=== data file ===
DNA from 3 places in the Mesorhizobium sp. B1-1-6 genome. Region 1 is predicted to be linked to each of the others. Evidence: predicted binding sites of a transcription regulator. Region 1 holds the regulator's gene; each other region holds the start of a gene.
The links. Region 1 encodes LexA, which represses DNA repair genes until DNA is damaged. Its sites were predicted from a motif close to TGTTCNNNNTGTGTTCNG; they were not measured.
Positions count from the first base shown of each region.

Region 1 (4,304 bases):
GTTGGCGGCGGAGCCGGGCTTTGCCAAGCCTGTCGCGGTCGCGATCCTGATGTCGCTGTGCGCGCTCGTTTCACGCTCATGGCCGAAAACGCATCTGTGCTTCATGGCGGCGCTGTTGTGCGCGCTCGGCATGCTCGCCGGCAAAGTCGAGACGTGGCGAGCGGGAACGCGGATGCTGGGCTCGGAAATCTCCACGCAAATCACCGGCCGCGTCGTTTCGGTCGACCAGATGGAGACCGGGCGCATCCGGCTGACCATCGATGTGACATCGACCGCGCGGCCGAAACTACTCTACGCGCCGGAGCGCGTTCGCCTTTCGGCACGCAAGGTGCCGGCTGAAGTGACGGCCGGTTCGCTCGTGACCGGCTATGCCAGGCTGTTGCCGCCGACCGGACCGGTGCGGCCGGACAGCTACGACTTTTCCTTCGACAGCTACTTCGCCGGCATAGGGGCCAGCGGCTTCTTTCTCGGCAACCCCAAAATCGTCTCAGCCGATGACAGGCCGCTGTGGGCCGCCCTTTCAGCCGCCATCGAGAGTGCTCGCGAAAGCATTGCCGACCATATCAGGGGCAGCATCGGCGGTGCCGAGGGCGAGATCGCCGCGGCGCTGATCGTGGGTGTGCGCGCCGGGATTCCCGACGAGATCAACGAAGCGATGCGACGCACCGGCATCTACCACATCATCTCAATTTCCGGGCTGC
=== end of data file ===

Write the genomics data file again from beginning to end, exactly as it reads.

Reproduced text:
DNA from 3 places in the Mesorhizobium sp. B1-1-6 genome. Region 1 is predicted to be linked to each of the others. Evidence: predicted binding sites of a transcription regulator. Region 1 holds the regulator's gene; each other region holds the start of a gene.
The links. Region 1 encodes LexA, which represses DNA repair genes until DNA is damaged. Its sites were predicted from a motif close to TGTTCNNNNTGTGTTCNG; they were not measured.
Positions count from the first base shown of each region.

Region 1 (4,304 bases):
GTTGGCGGCGGAGCCGGGCTTTGCCAAGCCTGTCGCGGTCGCGATCCTGATGTCGCTGTGCGCGCTCGTTTCACGCTCATGGCCGAAAACGCATCTGTGCTTCATGGCGGCGCTGTTGTGCGCGCTCGGCATGCTCGCCGGCAAAGTCGAGACGTGGCGAGCGGGAACGCGGATGCTGGGCTCGGAAATCTCCACGCAAATCACCGGCCGCGTCGTTTCGGTCGACCAGATGGAGACCGGGCGCATCCGGCTGACCATCGATGTGACATCGACCGCGCGGCCGAAACTACTCTACGCGCCGGAGCGCGTTCGCCTTTCGGCACGCAAGGTGCCGGCTGAAGTGACGGCCGGTTCGCTCGTGACCGGCTATGCCAGGCTGTTGCCGCCGACCGGACCGGTGCGGCCGGACAGCTACGACTTTTCCTTCGACAGCTACTTCGCCGGCATAGGGGCCAGCGGCTTCTTTCTCGGCAACCCCAAAATCGTCTCAGCCGATGACAGGCCGCTGTGGGCCGCCCTTTCAGCCGCCATCGAGAGTGCTCGCGAAAGCATTGCCGACCATATCAGGGGCAGCATCGGCGGTGCCGAGGGCGAGATCGCCGCGGCGCTGATCGTGGGTGTGCGCGCCGGGATTCCCGACGAGATCAACGAAGCGATGCGACGCACCGGCATCTACCACATCATCTCAATTTCCGGGCTGC